cochlea; vestibular; development; maturation; Notch
We characterize the expression pattern of aquaporin-6 in the mouse inner ear by RT-PCR and immunohistochemistry. Our data show that in the inner ear aquaporin-6 is expressed, in both vestibular and acoustic sensory epithelia, by the supporting cells directly contacting hair cells. In particular, in the Organ of Corti, expression was strongest in Deiters' cells, which provide both a mechanical link between outer hair cells (OHCs) and the Organ of Corti, and an entry point for ion recycle pathways. Since aquaporin-6 is permeable to both water and anions, these results suggest its possible involvement in regulating OHC motility, directly through modulation of water and chloride flow or by changing mechanical compliance in Deiters' cells. In further support of this role, treating mice with salicylates, which impair OHC electromotility, dramatically reduced aquaporin-6 expression in the inner ear epithelia but not in control tissues, suggesting a role for this protein in modulating OHCs' responses.
Potassium voltage-gated channel shaker-related subfamily member 5 (KCNA5) is implicated in vascular tone regulation, and its inhibition during hypoxia produces pulmonary vasoconstriction. Recently, a protective association of the KCNA5 locus with systemic sclerosis (SSc) patients with pulmonary arterial hypertension (PAH) was reported. Hence, the aim of this study was to replicate these findings in an independent multicenter Caucasian SSc cohort.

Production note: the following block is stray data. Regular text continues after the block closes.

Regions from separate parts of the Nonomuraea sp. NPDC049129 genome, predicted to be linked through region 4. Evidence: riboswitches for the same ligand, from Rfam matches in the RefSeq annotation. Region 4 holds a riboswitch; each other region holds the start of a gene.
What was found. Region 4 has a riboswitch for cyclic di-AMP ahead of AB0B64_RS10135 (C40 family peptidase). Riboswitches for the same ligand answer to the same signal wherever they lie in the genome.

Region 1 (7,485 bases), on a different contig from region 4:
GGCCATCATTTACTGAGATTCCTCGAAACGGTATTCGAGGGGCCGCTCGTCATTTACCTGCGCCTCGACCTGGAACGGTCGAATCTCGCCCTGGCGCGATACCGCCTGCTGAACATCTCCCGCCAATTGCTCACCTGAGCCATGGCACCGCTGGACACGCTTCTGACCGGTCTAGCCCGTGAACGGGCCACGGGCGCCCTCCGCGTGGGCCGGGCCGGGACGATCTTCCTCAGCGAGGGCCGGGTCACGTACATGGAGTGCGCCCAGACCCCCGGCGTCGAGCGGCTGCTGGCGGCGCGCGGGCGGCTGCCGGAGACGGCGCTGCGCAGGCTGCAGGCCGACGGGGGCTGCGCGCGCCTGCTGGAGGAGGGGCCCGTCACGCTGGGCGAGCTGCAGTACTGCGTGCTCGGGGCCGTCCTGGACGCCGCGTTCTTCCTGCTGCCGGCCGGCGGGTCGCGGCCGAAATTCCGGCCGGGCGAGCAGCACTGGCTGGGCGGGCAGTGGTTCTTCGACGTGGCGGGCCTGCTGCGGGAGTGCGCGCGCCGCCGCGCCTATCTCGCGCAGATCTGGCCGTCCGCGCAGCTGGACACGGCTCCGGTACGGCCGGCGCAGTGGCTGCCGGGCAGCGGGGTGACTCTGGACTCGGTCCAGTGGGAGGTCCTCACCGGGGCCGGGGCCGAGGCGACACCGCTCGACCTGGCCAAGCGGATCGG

The 2,343 SSc cases (179 PAH positive, confirmed by right-heart catheterization) and 2,690 matched healthy controls from five European countries were included in this study. Rs10744676 single-nucleotide polymorphism (SNP) was genotyped by using a TaqMan SNP genotyping assay.
Individual population analyses of the selected KCNA5 genetic variant did not show significant association with SSc or any of the defined subsets (for example, limited cutaneous SSc, diffuse cutaneous SSc, anti-centromere autoantibody positive and anti-topoisomerase autoantibody positive). Furthermore, pooled analyses revealed no significant evidence of association with the disease or any of the subsets, not even the PAH-positive group. The comparison of PAH-positive patients with PAH-negative patients showed no significant differences among patients.
Our data do not support an important role of KCNA5 as an SSc-susceptibility factor or as a PAH-development genetic marker for SSc patients.